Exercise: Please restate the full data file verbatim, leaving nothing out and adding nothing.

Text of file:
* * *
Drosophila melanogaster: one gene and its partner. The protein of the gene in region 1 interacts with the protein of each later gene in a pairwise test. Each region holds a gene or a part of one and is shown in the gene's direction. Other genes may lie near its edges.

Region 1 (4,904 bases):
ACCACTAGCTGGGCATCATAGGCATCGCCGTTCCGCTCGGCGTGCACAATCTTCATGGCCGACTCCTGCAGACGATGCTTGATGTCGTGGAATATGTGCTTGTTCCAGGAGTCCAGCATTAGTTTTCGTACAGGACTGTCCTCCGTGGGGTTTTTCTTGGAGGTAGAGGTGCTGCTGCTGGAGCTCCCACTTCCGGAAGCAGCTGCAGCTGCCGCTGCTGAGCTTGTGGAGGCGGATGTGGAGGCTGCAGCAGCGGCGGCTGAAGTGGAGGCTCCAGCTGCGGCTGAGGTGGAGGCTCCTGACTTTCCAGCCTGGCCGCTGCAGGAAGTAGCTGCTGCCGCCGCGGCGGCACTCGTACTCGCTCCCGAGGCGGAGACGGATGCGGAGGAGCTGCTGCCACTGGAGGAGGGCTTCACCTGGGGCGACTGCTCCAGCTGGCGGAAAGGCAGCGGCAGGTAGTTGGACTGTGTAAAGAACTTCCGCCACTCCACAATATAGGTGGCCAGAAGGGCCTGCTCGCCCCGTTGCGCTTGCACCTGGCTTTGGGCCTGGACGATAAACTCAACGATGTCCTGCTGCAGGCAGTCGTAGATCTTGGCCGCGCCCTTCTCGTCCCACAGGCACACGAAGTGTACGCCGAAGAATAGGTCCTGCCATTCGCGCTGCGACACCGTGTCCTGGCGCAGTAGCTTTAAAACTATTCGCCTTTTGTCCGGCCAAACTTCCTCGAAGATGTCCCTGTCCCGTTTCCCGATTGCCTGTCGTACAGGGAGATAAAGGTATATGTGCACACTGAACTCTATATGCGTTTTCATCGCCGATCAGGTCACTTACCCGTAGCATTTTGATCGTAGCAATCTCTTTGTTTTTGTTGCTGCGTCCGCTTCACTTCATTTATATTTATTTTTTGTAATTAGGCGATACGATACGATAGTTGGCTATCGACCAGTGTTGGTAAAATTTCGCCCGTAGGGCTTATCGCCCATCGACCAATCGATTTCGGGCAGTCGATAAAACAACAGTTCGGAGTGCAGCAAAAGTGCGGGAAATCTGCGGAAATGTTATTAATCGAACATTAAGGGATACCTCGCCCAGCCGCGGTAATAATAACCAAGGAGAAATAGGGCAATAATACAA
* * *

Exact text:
Drosophila melanogaster: one gene and its partner. The protein of the gene in region 1 interacts with the protein of each later gene in a pairwise test. Each region holds a gene or a part of one and is shown in the gene's direction. Other genes may lie near its edges.

Region 1 (4,904 bases):
ACCACTAGCTGGGCATCATAGGCATCGCCGTTCCGCTCGGCGTGCACAATCTTCATGGCCGACTCCTGCAGACGATGCTTGATGTCGTGGAATATGTGCTTGTTCCAGGAGTCCAGCATTAGTTTTCGTACAGGACTGTCCTCCGTGGGGTTTTTCTTGGAGGTAGAGGTGCTGCTGCTGGAGCTCCCACTTCCGGAAGCAGCTGCAGCTGCCGCTGCTGAGCTTGTGGAGGCGGATGTGGAGGCTGCAGCAGCGGCGGCTGAAGTGGAGGCTCCAGCTGCGGCTGAGGTGGAGGCTCCTGACTTTCCAGCCTGGCCGCTGCAGGAAGTAGCTGCTGCCGCCGCGGCGGCACTCGTACTCGCTCCCGAGGCGGAGACGGATGCGGAGGAGCTGCTGCCACTGGAGGAGGGCTTCACCTGGGGCGACTGCTCCAGCTGGCGGAAAGGCAGCGGCAGGTAGTTGGACTGTGTAAAGAACTTCCGCCACTCCACAATATAGGTGGCCAGAAGGGCCTGCTCGCCCCGTTGCGCTTGCACCTGGCTTTGGGCCTGGACGATAAACTCAACGATGTCCTGCTGCAGGCAGTCGTAGATCTTGGCCGCGCCCTTCTCGTCCCACAGGCACACGAAGTGTACGCCGAAGAATAGGTCCTGCCATTCGCGCTGCGACACCGTGTCCTGGCGCAGTAGCTTTAAAACTATTCGCCTTTTGTCCGGCCAAACTTCCTCGAAGATGTCCCTGTCCCGTTTCCCGATTGCCTGTCGTACAGGGAGATAAAGGTATATGTGCACACTGAACTCTATATGCGTTTTCATCGCCGATCAGGTCACTTACCCGTAGCATTTTGATCGTAGCAATCTCTTTGTTTTTGTTGCTGCGTCCGCTTCACTTCATTTATATTTATTTTTTGTAATTAGGCGATACGATACGATAGTTGGCTATCGACCAGTGTTGGTAAAATTTCGCCCGTAGGGCTTATCGCCCATCGACCAATCGATTTCGGGCAGTCGATAAAACAACAGTTCGGAGTGCAGCAAAAGTGCGGGAAATCTGCGGAAATGTTATTAATCGAACATTAAGGGATACCTCGCCCAGCCGCGGTAATAATAACCAAGGAGAAATAGGGCAATAATACAA